Ten Commandments (for Written Critiques)
1. Critique the writing, not the writer.
2. Remember, your objective is to help someone improve his/her story, not to have it rewritten as if it were your own.
3. If there’s a place for sarcasm, mockery, or general unpleasantness, it’s NOT in a written critique.
4. When you come across something that you don’t think works, explain why. Try to come up with a way to fix it.
5. In addition to any mistakes/problems you point out, find something worthy of praise.
6. Take as much time preparing a critique as you would expect someone to take over writing one for you.
7. We’re all busy. Nevertheless, aside from any handwritten notes in the margin, please type your critique.
8. When providing work for critique, use ‘submission’ format ie: 1” double-spaced, all around margins, decent sized font (like Times New Roman 12pt). this makes it easier for people to make notes on the page.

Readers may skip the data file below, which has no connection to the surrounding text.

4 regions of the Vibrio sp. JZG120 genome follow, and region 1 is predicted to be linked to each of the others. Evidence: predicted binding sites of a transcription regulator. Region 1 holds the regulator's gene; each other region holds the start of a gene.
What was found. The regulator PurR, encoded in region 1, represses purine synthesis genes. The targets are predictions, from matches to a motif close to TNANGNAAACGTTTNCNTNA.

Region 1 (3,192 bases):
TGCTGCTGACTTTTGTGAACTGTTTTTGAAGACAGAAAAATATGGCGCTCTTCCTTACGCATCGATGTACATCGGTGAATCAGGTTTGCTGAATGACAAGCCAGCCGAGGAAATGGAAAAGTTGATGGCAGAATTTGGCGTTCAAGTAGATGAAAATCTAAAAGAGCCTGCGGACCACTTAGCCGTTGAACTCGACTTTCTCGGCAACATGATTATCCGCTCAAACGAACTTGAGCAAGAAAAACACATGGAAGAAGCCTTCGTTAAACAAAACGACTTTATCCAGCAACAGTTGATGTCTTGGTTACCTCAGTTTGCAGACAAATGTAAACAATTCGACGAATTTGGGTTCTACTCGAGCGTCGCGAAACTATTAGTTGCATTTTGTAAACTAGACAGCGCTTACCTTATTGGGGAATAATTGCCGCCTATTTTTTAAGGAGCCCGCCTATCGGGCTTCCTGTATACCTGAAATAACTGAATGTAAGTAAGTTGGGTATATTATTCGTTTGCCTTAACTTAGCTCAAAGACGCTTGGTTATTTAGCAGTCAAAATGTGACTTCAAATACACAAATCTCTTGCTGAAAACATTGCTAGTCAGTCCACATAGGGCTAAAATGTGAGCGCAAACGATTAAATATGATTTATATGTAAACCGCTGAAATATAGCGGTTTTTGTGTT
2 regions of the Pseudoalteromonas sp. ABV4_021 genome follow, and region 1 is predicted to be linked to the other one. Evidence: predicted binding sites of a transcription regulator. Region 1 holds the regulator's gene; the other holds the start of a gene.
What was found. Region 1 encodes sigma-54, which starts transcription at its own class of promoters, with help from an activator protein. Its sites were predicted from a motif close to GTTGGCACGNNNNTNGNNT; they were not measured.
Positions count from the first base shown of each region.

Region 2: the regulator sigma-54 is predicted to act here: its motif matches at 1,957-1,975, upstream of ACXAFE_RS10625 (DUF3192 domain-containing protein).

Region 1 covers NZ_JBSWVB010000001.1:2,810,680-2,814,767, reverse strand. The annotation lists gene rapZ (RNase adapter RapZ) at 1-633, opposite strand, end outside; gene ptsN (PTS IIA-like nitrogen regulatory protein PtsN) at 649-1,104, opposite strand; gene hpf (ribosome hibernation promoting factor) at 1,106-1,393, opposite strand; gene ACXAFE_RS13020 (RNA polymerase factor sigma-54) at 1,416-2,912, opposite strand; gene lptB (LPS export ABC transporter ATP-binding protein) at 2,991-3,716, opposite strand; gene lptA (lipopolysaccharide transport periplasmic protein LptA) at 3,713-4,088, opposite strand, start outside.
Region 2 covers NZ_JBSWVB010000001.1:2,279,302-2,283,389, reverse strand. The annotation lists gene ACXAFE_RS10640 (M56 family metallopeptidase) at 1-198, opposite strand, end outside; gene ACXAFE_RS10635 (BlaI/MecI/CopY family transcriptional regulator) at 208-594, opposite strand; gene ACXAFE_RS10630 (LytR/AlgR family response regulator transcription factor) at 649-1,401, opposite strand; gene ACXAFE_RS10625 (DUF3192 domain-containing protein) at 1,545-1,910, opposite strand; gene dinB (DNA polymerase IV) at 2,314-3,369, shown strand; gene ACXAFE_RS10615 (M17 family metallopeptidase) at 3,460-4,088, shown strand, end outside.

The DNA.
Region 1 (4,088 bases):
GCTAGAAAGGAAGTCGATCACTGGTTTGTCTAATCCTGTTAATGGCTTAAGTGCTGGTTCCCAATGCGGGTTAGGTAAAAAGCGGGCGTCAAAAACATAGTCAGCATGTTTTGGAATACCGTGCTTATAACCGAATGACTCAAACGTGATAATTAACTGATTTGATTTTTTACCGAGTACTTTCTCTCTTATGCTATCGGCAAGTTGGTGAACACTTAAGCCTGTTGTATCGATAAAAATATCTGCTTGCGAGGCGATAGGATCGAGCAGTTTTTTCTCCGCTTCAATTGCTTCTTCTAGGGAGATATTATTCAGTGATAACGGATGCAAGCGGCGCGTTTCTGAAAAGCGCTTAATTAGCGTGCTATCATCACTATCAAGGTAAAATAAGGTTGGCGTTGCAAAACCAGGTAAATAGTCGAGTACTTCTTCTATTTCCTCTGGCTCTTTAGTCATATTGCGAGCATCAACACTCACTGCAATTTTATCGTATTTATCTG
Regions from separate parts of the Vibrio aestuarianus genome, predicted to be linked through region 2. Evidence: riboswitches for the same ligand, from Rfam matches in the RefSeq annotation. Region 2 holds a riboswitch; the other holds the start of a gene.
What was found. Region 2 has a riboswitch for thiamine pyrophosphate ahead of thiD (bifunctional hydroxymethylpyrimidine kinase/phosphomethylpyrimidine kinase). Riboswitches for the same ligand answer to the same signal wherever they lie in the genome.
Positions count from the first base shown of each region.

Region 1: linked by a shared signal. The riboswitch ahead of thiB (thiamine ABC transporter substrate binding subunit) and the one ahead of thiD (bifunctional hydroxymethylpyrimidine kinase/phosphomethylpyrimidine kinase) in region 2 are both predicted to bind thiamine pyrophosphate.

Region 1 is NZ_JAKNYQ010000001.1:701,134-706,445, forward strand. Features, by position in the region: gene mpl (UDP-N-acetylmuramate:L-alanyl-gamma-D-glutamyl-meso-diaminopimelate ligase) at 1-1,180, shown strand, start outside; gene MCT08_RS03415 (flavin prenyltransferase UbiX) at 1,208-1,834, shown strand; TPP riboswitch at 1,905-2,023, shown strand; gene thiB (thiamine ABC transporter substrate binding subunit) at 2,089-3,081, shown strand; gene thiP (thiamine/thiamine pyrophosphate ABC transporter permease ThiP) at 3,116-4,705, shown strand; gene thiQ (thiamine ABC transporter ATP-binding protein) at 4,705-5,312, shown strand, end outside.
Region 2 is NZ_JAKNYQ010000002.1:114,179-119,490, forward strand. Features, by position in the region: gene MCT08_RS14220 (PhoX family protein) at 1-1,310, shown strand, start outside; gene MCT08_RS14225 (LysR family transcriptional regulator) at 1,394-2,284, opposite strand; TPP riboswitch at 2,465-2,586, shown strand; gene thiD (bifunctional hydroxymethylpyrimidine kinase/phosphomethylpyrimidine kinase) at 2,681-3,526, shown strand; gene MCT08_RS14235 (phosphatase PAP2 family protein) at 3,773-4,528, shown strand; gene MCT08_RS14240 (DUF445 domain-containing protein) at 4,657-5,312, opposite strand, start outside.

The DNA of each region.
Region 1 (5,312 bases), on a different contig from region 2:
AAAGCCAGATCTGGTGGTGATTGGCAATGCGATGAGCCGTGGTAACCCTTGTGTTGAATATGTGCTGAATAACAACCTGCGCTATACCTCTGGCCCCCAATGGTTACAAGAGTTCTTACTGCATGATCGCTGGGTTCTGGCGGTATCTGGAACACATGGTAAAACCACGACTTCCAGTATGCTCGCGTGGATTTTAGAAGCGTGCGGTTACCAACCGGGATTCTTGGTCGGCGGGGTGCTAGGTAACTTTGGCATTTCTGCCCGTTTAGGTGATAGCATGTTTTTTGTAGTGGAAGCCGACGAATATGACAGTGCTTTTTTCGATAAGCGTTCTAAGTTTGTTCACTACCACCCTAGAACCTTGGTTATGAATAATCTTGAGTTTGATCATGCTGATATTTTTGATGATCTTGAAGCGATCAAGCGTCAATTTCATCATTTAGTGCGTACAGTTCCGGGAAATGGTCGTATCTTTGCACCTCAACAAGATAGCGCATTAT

9. In addition to using the proper format, make sure you include the word-count and name of your target publication (if you have one). In the case of partial stories, provide a brief (one paragraph), description/back-story so the person reading your work knows enough background details to help them critique.
10. Aside from presentation, format and grammar, which have set rules, the critiquer’s comments on your story are mere opinions which, like children and spouses can be embraced or ignored. That said, you asked for an honest opinion, and though you may not like what you hear, if different people point out the same problems with your story, you probably need to make some changes.
I think that should do the trick, but if you spotted something I missed, please let me know.